February 6th, 2019
Wetlands cover a significant proportion of Ireland. They provide water to us and our wildlife, purify water and play a crucial role in controlling floods and reducing the effects of climate change.
Ireland’s wetlands are diverse. Inland, they can vary dramatically in size, and include freshwater springs, ponds, rivers and lakes as well as bogs marshes and fens.
Many are hydrologically linked, and some also connect to the sea through networks of streams and rivers. These connected water bodies also provide corridors for migrating fish such as salmon and eel). Offshore, all marine waters up to a depth of six meters are considered coastal wetlands.
Wetlands provide a number of critical ecosystem services. They are like sponges which can absorb large quantities of water and releasing it slowly over time. In a country where rainfall occurs throughout the year, we would be truly lost without this service.
Without a range of wetlands to soften the blow of heavy rainfall, rivers would break their banks more frequently – imagine the devastating damage that would be caused to towns and villages that have formed around rivers and water bodies.
The sponge-effect also prevents the radical fluctuation of the water table and nutrients, allowing for the production of much more crops and timber. As water flows through these natural sponges, pollutants and sediments are also filtered, cleaning the water as it goes.
If wetlands were not there to catch it, run-off carrying these pollutants could cause the likes of algal blooms which have devastating effects on lake, river and ocean ecology.
Clean water helps to sustain a healthy and diverse range of wildlife which in turn benefits us. For example, over two-thirds of the world’s fish harvest is linked to the health of coastal and inland wetland areas.
Natural carbon storage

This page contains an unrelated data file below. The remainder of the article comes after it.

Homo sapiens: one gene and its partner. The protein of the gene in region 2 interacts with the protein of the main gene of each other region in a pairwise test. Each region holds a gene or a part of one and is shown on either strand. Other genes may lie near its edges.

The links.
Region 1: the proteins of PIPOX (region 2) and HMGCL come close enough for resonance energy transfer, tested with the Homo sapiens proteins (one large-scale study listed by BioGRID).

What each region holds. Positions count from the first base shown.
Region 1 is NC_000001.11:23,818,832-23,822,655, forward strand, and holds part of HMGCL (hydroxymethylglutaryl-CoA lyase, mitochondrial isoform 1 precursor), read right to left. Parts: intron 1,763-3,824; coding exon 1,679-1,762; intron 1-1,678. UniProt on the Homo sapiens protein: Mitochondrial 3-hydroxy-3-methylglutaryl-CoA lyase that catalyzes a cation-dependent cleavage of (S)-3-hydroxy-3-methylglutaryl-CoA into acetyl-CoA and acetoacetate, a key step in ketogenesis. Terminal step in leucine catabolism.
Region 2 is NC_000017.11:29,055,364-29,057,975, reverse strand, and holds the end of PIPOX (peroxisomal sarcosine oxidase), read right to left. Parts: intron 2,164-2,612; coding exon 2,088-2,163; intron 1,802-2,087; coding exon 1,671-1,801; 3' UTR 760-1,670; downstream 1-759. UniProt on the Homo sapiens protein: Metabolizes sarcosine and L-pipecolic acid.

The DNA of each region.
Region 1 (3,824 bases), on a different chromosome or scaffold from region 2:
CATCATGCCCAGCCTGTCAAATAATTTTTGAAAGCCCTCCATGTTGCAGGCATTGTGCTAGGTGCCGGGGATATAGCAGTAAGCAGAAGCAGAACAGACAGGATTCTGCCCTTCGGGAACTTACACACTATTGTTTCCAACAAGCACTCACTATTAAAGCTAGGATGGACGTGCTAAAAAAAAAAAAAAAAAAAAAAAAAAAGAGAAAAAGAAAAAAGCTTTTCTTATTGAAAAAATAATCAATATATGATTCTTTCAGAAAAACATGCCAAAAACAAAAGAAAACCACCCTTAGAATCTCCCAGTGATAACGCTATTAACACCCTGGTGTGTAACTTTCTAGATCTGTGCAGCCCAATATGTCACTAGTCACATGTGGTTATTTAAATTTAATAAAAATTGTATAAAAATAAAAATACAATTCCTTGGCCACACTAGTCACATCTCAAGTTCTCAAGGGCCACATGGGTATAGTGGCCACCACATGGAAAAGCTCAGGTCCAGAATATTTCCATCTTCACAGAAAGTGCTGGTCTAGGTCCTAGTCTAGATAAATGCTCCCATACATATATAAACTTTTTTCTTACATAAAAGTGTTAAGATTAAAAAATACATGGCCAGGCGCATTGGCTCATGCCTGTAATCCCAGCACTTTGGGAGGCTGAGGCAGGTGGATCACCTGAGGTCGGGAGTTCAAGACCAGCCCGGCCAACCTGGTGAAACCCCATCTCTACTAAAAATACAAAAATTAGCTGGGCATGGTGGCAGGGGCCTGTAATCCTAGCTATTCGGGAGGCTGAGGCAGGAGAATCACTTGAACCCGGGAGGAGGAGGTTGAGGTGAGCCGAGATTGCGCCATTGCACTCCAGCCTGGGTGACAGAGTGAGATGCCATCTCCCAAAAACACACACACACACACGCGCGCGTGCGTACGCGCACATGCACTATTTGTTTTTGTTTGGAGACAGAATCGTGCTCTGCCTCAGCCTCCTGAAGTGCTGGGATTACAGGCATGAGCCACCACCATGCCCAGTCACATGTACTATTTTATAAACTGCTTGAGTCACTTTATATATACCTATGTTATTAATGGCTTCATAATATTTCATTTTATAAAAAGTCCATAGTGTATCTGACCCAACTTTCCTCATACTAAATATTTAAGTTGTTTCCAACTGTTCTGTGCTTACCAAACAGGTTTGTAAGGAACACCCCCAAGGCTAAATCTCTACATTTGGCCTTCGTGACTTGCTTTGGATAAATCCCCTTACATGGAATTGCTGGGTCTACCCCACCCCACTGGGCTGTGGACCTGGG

Bogs and marshes are often overlooked, yet they perform a vital role in mitigating climate change effects by acting as a carbon store. Peatlands in particular store 20 to 30 per cent of the world’s soil carbon – three times more than that stored in tropical rainforests.
That alone makes them worthy of conserving with some types of peatlands in Ireland particularly special because they are unique both in Europe and internationally.
Providing healthy habitats for a diversity of plant and animal species, wetlands also form an important network of ecological sites for many species on migration.
Because our wetlands help to sustain species that migrate from across the globe, we have a responsibility to protect them – which means we must protect the wetland habitats they rely on.
The value of wetlands to the economy is estimated at €385 million per year and wetlands also contribute a component of the €330 million nature and eco-tourism value of Irish habitats.
Threats to Irish wetlands
Despite this value, several threats continue to face Irish wetlands, primarily peat extraction, drainage for water extraction, agricultural use, private forestry and industrialisation.
Development also poses a threat because it has many knock-on effects – flooding, loss of biodiversity, pollution, damage from industrial and agricultural run-off.
In addition, expanding distributions of invasive species is causing significant harm to our wetlands and the native species that live in them.
For every argument that can be made for these activities to continue, there are multiple reasons why it is in our interest to protect this vital resource.
In the past, many wetlands were seen as wasteland and even used as dumps. Now their value both aesthetically and recreationally is becoming increasingly recognised.
They give us a sense of wilderness and open space, and a place for recreation such as hiking, fishing, shooting, boating and birdwatching.
Though human activity can cause significant disturbance to wildlife, the shift in opinion is an important step to appreciating the true value of wetlands.
On 2 February the enthusiasm the public have for wetlands was shown by those who attended World Wetlands Day events around the country.
Wetlands represent joy and health for individuals, wildlife, for the country and for the planet. Now more than ever it is crucial we protect them.
By Niamh Fitzgerald
Niamh is a member of the Irish Ramsar Wetland Committee (as a representative of the Irish Environmental Network) and is the Irish Wetland Bird Survey Coordinator at Birdwatch Ireland